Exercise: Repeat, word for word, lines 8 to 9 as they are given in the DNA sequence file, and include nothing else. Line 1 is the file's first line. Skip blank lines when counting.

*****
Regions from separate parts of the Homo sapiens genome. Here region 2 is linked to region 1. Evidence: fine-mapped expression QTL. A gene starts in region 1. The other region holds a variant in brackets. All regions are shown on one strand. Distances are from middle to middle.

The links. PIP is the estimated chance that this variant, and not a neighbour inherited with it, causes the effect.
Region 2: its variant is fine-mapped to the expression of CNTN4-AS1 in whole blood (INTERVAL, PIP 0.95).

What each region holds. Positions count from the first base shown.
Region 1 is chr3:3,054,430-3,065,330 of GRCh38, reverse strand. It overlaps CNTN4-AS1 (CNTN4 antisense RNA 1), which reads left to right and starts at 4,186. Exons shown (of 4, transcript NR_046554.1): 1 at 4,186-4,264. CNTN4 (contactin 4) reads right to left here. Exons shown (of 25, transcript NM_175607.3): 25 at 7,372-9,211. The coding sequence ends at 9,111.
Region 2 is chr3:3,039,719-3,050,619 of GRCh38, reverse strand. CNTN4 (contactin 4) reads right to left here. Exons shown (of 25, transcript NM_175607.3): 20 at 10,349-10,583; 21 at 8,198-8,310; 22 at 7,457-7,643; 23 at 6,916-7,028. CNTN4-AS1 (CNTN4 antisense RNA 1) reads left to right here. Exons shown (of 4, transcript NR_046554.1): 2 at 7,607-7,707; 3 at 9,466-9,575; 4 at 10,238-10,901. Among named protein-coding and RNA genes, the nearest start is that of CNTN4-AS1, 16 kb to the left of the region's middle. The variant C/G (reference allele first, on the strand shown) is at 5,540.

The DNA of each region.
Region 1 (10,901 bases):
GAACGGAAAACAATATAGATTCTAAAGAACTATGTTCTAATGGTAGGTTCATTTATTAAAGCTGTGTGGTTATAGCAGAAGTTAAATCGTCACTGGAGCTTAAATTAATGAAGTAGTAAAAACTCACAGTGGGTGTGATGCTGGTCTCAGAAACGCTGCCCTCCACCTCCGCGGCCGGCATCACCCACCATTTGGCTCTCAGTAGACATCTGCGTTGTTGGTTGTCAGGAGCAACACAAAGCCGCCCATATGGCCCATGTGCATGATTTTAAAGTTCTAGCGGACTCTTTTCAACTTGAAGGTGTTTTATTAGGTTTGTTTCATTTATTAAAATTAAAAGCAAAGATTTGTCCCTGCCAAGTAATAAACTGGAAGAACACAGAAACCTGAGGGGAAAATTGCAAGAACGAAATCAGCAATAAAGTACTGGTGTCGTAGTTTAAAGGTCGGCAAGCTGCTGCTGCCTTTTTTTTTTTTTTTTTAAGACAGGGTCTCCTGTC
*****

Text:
Region 1 (10,901 bases):
GAACGGAAAACAATATAGATTCTAAAGAACTATGTTCTAATGGTAGGTTCATTTATTAAAGCTGTGTGGTTATAGCAGAAGTTAAATCGTCACTGGAGCTTAAATTAATGAAGTAGTAAAAACTCACAGTGGGTGTGATGCTGGTCTCAGAAACGCTGCCCTCCACCTCCGCGGCCGGCATCACCCACCATTTGGCTCTCAGTAGACATCTGCGTTGTTGGTTGTCAGGAGCAACACAAAGCCGCCCATATGGCCCATGTGCATGATTTTAAAGTTCTAGCGGACTCTTTTCAACTTGAAGGTGTTTTATTAGGTTTGTTTCATTTATTAAAATTAAAAGCAAAGATTTGTCCCTGCCAAGTAATAAACTGGAAGAACACAGAAACCTGAGGGGAAAATTGCAAGAACGAAATCAGCAATAAAGTACTGGTGTCGTAGTTTAAAGGTCGGCAAGCTGCTGCTGCCTTTTTTTTTTTTTTTTTAAGACAGGGTCTCCTGTC